In lieu of an abstract, here is a brief excerpt of the content:

Reviewed by:
  • American Foreign Policy towards the Colonels’ Greece: Uncertain Allies and the 1967 Coup d’État by Neovi M. Karakatsanis and Jonathan Swarts
  • Katerina Gardikas (bio)
Neovi M. Karakatsanis and Jonathan Swarts: American Foreign Policy towards the Colonels’ Greece: Uncertain Allies and the 1967 Coup d’État. New York: Palgrave, 2018. 232 pages. ISBN 978-1-137-52317-4. $85 (hardcover).

Over the past few decades there have been numerous opportunities for political scientists, political historians, and other scholars to memorialize in conferences, edited volumes, monographs, and doctoral theses both the demise of democracy in Greece in April 1967 and its restoration in July 1974. One such occasion came, for instance, last year, 2017, which marked fifty years since the military coup of 21 April. The increased interest in the period when the Colonels’ oppressive regime ruled Greece has been enhanced by the frequent release of new documentation and has produced an abundance of works, ranging in perspective from international relations, regional affairs, the Cyprus issue, human rights violations, ideological controversies, resistance movements, and youth movements to, more recently, memory studies.

American Foreign Policy towards the Colonels’ Greece: Uncertain Allies and the 1967 Coup d’État by Neovi Karakatsanis and Jonathan Swarts is one of the latest additions to the growing literature. It benefits from the recent declassification of US State Department documents and seeks to investigate the role the United States played in setting up, and then helping, the regime survive in power for seven full years. Greek public opinion has generally blamed the US government for being behind the Colonels’ seizing power in 1967 and has assumed that the Greek Colonels had been nothing but Central Intelligence Agency (CIA) puppets.

Tellingly, the book cover displays a photograph of the US embassy in Athens, a Walter Gropius building that celebrates modern architectural style. The building still remains a target of Greek anti-American sentiments—sentiments that feed on these deeply held assumptions—and marks the destination of anti-American political demonstrations in Athens. Interestingly, however, the authors challenge long-held perceptions of Greek-US tensions. They choose to deal with the origins and longevity of the military regime as an open question, examine available evidence for convincing proof of US support for the Colonels, and discover the ambiguities of US policies toward the dictators and the power strategies devised by the protagonists of the Greek military coup.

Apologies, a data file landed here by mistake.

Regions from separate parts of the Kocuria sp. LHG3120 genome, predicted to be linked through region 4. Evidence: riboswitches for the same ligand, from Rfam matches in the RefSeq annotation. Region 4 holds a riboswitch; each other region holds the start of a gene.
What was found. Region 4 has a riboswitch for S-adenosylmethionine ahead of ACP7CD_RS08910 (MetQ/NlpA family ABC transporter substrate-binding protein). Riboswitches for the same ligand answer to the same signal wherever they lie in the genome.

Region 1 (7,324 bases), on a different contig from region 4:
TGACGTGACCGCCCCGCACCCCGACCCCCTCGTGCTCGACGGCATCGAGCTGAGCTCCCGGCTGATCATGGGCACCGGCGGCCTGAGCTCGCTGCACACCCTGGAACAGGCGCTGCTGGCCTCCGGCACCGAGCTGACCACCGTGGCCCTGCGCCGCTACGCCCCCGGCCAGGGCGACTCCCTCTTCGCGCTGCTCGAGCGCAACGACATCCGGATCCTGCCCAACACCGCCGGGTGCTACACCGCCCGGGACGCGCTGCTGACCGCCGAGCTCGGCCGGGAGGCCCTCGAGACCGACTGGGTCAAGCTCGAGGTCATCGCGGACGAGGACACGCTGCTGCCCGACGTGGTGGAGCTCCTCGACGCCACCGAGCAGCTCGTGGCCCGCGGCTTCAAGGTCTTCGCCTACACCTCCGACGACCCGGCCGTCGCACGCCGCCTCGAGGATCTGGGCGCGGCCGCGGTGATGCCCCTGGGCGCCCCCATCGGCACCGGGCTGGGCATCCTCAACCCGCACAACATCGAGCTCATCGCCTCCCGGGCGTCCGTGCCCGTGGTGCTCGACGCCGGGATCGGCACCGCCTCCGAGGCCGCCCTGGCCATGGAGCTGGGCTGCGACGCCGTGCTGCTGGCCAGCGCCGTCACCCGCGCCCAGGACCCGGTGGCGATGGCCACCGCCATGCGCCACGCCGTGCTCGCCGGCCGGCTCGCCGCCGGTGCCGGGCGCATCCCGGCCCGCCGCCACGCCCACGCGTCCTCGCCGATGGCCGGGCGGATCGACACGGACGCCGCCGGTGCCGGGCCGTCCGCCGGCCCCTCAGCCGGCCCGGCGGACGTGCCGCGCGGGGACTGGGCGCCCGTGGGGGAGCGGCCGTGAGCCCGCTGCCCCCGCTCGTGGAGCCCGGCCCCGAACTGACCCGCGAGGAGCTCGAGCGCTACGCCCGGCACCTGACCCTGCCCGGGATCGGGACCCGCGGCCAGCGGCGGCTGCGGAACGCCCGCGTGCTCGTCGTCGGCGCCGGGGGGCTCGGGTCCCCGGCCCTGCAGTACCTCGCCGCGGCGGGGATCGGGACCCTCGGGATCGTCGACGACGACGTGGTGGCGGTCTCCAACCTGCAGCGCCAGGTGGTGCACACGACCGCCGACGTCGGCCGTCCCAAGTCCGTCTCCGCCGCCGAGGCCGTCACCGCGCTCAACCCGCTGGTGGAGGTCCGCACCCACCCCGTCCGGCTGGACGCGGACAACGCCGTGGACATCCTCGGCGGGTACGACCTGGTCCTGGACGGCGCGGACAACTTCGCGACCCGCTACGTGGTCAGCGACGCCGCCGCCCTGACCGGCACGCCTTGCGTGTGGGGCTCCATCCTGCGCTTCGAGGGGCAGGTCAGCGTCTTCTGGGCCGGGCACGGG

Without precluding the possibility that, in the future, new declassified archival material such as CIA papers or other intelligence sources might provide documentation that substantiates the view that the Greek dictatorship was indeed of US making, the authors argue that currently available material suggests a more nuanced reality, [End Page 105] in which the Greek political forces and the military group that took over the country in April 1967 “exercised a great deal of agency and exerted a significant degree of influence over the US, often forcing policy makers in Washington to concede to its demands.”

The book is a detailed account based on a close examination of, primarily, State Department documents. The department viewed the Colonels as a faction of conspirators who shared their anticommunism and allegiance to the North Atlantic Treaty Organization with the US government, but whose autocratic regime became—and remained—a source of embarrassment for the US administration. The authors provide interesting details of members of the Greek political establishment sounding out the US embassy in Athens several months before April 1967 about the likelihood of US support in favor of a coup that would, as they argued, forestall a leftist takeover of the country. The State Department and the US embassy did not share the alarmist views of their right-wing interlocutors, advised against a constitutional transgression, and were caught unaware when it finally did occur. Indeed, before the Richard Nixon administration, particularly when US foreign policy came under the influence of Henry Kissinger’s pragmatist approach, the official US line vis-à-vis the Colonels was merely to accept the junta regime as a fait accompli and offer military aid and support when this became unavoidable. Throughout their time in power, thanks to their firm hold on the country, the Colonels were in a position...


Additional Information

Print ISSN
pp. 105-107
Launched on MUSE
Open Access
Archive Status
Archived 2019
Back To Top

This website uses cookies to ensure you get the best experience on our website. Without cookies your experience may not be seamless.